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I'm aware of a few methods (many days in the refrigerator, hours under cold water, etc.) for thawing a whole turkey before cooking it. However, I don't know how these methods balance against each other for,

  1. Speed (do we have days or hours to thaw this turkey?),
  2. Safety (something about bacterial growth),
  3. Ease (is there a trick to this that makes it way more convenient?)
  4. ...?

What are the options?

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For the visual learners i have a youtube video: youtube.com/watch?v=6wXp09HwJjA –  chrisjlee Nov 26 '11 at 3:29

2 Answers 2

up vote 4 down vote accepted

Let's start with the assumption that Safety is never in the balance. Safety has to be taken into account for any method that we use and that means that we want to keep any food that is time and temperature sensitive out of the danger zone. The danger zone is the temperature range from 40 degrees F to 140 degrees F.

If you have plenty of time, letting the turkey defrost in the refrigerator is safest and easiest, since there is little that you have to do. The turkey is always out of the danger zone and all you have to do is put it in the refrigerator. However, it can take a very long time, 24 hours for each 5 pounds of turkey weight...4 days for a 20 pound turkey.

Assuming you haven't planned that far ahead, the other safe method is to defrost in the sink with cold running water. The water doesn't need to be pouring out, just a steady stream so the water turns over regularly. Water is a better conductor of heat than air, so the turkey will defrost more rapidly than in the refrigerator.

The danger zone is why you don't want to defrost the turkey using warm water, or just sitting on the counter. In either of those cases, the outside meat is warmed into the danger zone before the inside defrosts, so you have some of the meat (the part that is most likely to have come into contact with contaminants) in a temperature range that promotes bacterial growth.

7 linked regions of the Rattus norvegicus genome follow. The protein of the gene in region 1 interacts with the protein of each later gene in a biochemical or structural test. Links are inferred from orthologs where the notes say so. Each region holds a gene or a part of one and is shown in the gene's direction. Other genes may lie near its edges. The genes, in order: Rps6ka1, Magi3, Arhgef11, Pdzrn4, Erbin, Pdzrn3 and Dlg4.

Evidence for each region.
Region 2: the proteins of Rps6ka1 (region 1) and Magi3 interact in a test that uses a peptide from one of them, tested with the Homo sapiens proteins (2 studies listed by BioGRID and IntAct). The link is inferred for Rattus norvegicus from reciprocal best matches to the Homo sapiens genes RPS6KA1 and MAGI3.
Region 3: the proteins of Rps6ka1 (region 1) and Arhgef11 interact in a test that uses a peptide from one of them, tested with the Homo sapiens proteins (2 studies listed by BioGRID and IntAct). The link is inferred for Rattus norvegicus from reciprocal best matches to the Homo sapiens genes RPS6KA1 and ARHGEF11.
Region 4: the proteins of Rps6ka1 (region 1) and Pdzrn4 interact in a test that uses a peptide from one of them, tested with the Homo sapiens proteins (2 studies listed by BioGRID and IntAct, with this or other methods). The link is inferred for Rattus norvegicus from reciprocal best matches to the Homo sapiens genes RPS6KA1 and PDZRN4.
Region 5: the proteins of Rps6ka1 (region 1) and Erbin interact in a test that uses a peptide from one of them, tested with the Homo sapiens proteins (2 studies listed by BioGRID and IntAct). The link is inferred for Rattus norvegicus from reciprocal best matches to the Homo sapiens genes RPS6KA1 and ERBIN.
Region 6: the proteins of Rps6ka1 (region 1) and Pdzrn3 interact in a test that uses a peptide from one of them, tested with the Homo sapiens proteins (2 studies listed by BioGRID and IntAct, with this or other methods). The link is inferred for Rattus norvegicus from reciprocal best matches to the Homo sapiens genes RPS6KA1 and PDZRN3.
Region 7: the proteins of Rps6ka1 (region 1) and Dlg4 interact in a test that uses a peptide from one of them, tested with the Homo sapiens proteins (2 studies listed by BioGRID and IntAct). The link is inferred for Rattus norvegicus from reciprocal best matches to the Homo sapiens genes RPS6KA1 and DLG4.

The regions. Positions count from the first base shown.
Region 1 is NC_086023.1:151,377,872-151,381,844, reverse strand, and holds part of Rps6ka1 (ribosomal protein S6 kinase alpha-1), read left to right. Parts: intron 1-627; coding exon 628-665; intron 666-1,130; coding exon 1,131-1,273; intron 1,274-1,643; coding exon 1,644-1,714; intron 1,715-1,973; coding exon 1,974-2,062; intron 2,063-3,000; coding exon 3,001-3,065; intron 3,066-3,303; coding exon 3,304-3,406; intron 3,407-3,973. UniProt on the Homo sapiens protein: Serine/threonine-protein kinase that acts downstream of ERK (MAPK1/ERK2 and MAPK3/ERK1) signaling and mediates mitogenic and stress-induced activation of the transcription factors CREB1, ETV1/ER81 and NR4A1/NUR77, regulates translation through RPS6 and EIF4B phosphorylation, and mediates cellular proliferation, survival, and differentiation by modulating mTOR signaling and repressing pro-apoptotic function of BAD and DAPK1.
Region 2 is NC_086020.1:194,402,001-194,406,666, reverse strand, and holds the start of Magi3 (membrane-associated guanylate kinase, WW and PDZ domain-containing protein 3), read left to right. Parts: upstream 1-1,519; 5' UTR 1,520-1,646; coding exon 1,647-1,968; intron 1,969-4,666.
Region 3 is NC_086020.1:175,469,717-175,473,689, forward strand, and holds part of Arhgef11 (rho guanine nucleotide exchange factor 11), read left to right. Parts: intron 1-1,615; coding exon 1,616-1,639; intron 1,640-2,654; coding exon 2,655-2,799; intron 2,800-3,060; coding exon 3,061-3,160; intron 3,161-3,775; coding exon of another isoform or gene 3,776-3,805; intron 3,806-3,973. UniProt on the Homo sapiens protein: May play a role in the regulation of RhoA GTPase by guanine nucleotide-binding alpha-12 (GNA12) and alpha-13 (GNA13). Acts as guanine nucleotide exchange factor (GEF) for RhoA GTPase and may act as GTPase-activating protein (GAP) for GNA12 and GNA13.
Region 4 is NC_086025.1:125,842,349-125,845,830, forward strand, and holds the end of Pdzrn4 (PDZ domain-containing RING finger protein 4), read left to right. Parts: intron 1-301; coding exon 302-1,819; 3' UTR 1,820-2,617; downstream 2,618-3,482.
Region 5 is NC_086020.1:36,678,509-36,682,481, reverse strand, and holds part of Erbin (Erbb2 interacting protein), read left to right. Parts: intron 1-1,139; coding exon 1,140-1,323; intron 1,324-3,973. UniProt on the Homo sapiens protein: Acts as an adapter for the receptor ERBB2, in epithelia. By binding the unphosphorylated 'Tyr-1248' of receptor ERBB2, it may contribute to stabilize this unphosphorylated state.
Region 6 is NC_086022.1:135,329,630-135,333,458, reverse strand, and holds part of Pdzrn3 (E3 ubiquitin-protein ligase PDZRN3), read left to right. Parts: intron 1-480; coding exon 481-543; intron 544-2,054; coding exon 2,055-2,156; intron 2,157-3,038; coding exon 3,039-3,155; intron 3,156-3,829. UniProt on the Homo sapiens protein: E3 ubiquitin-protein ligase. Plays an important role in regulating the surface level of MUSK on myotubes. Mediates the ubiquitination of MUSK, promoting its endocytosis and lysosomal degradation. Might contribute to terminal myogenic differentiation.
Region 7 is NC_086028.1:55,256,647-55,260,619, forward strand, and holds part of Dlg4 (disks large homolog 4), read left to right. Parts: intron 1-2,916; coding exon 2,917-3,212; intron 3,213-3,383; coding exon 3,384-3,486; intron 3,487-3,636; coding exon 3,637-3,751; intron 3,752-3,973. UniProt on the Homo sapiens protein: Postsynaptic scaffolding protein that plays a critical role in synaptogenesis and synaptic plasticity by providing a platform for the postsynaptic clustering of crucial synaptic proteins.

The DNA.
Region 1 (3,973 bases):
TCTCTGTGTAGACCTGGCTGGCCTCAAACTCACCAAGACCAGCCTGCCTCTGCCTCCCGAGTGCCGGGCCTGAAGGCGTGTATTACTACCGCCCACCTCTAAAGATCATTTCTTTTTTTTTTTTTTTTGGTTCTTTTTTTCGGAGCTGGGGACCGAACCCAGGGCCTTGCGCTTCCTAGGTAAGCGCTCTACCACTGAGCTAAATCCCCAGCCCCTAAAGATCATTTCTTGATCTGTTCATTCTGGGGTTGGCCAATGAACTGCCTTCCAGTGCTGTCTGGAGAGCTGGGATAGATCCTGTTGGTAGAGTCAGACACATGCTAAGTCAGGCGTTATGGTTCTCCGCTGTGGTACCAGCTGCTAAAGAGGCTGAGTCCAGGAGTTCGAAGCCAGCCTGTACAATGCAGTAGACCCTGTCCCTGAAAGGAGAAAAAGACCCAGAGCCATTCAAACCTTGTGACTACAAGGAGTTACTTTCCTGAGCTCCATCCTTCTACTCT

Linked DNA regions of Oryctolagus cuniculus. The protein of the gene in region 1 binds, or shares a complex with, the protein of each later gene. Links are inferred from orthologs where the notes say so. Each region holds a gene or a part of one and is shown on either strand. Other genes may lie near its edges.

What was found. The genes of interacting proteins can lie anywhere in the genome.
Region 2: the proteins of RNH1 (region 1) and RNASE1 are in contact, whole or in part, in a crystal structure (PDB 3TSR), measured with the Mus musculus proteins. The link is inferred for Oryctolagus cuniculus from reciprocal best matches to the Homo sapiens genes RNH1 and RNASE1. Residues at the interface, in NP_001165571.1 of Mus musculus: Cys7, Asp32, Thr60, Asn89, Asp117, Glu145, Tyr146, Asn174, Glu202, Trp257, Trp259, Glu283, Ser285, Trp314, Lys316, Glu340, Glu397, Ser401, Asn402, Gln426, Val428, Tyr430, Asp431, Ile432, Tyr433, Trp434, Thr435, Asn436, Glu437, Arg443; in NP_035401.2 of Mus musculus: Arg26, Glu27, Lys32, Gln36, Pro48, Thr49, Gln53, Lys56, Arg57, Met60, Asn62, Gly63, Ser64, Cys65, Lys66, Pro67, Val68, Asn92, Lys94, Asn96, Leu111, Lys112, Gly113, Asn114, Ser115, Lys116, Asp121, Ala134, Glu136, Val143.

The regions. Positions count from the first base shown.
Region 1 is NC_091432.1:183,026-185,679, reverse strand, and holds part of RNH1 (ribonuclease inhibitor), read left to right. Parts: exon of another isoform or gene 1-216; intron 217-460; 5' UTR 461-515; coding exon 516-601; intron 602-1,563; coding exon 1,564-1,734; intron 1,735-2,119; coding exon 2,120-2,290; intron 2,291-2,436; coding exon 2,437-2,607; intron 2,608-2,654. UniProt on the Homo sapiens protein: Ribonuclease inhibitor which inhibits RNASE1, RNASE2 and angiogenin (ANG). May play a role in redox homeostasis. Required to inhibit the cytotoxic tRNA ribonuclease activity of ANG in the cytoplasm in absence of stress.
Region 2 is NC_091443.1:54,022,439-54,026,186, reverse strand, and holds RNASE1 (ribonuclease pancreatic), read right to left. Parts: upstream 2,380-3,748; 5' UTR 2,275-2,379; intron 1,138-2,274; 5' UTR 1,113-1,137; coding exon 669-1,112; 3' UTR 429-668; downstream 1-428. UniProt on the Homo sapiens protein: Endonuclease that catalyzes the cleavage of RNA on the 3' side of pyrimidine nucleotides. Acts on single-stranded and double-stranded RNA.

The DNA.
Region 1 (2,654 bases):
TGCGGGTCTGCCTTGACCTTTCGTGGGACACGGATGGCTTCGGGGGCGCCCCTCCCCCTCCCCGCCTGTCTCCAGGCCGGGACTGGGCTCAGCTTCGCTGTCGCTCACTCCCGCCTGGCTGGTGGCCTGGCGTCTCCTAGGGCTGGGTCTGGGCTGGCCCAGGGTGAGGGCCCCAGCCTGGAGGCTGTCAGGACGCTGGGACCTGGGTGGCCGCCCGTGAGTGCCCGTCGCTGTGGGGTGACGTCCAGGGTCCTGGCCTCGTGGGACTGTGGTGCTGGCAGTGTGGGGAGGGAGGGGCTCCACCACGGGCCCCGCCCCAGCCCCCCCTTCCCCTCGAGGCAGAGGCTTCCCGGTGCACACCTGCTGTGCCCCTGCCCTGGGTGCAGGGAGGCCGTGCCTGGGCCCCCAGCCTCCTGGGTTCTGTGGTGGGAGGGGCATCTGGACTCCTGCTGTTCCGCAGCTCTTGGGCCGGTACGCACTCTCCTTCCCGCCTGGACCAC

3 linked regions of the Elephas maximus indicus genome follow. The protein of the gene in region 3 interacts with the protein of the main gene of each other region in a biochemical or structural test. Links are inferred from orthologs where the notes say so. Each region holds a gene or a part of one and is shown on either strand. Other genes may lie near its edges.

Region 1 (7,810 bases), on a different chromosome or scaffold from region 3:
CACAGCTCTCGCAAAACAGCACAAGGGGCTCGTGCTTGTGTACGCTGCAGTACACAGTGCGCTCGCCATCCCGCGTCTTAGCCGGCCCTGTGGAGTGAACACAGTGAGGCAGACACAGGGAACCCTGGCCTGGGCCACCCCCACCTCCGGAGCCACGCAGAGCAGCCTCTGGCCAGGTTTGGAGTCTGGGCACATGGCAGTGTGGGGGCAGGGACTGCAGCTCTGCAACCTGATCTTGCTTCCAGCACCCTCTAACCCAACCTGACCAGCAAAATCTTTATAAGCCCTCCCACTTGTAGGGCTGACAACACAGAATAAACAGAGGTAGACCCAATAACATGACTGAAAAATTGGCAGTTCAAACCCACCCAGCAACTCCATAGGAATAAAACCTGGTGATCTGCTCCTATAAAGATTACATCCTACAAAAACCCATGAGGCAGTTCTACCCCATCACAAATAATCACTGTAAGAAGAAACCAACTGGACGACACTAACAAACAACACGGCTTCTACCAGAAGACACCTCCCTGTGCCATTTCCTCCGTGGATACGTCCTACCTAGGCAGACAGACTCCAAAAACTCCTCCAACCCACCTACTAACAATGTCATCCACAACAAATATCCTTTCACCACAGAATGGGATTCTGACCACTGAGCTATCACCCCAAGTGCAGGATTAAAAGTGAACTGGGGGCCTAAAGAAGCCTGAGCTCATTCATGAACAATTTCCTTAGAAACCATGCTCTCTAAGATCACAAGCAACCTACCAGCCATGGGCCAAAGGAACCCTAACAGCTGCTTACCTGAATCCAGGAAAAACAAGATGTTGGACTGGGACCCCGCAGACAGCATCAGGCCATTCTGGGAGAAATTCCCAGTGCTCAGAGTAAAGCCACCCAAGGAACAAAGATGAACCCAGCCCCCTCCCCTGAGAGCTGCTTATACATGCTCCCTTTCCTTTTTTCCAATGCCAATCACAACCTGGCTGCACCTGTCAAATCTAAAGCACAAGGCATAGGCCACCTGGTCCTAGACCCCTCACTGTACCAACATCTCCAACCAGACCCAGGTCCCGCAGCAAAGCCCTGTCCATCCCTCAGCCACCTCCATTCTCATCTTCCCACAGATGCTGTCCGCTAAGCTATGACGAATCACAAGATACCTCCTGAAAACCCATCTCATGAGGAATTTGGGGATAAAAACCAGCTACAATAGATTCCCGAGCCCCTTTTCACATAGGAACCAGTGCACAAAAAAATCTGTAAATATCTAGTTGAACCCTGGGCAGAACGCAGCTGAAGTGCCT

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I don't even want to imagine the water costs from trying to defrost a whole turkey under the tap... even just defrosting a few chicken breasts is a pain! –  Aaronut Nov 27 '10 at 17:17
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Ah, that was a good description of, "the danger zone." I get it. –  Andres Jaan Tack Nov 28 '10 at 13:35

Cooler Thawing

At home we thaw our turkey in a cooler in the tub. This keeps the water cooler longer, frees up the sink, completely submerges the turkey. Make sure to thoroughly clean the cooler before and after with antibacterial dish-washing soap.

The turkey has to be tightly sealed with no leaks. The tissues absorb water and consistency of meat will change.

Keep the water as close to 40 degrees F. as possible. Check frequently. Change water when it is close to 40 (or you can drip the water into it the cooler so it overflows slowly into the tub - For better food safety this is the preferred choice). If you have to leave overnight drip water into cooler.

USDA (USDA Turkey Thawing) says 30 minutes per pound to thaw or

Turkey Weight - Thaw Time In Cold Water

10 to 14 lbs - 5 to 7 hours

14 to 18 lbs - 7 to 9 hours

18 to 22 lbs - 9 to 11 hours

22 to 26 lbs - 11 to 13 hours

Cook as soon as possible, because this method is not a controlled environment.

Make sure to sanitize your tub.

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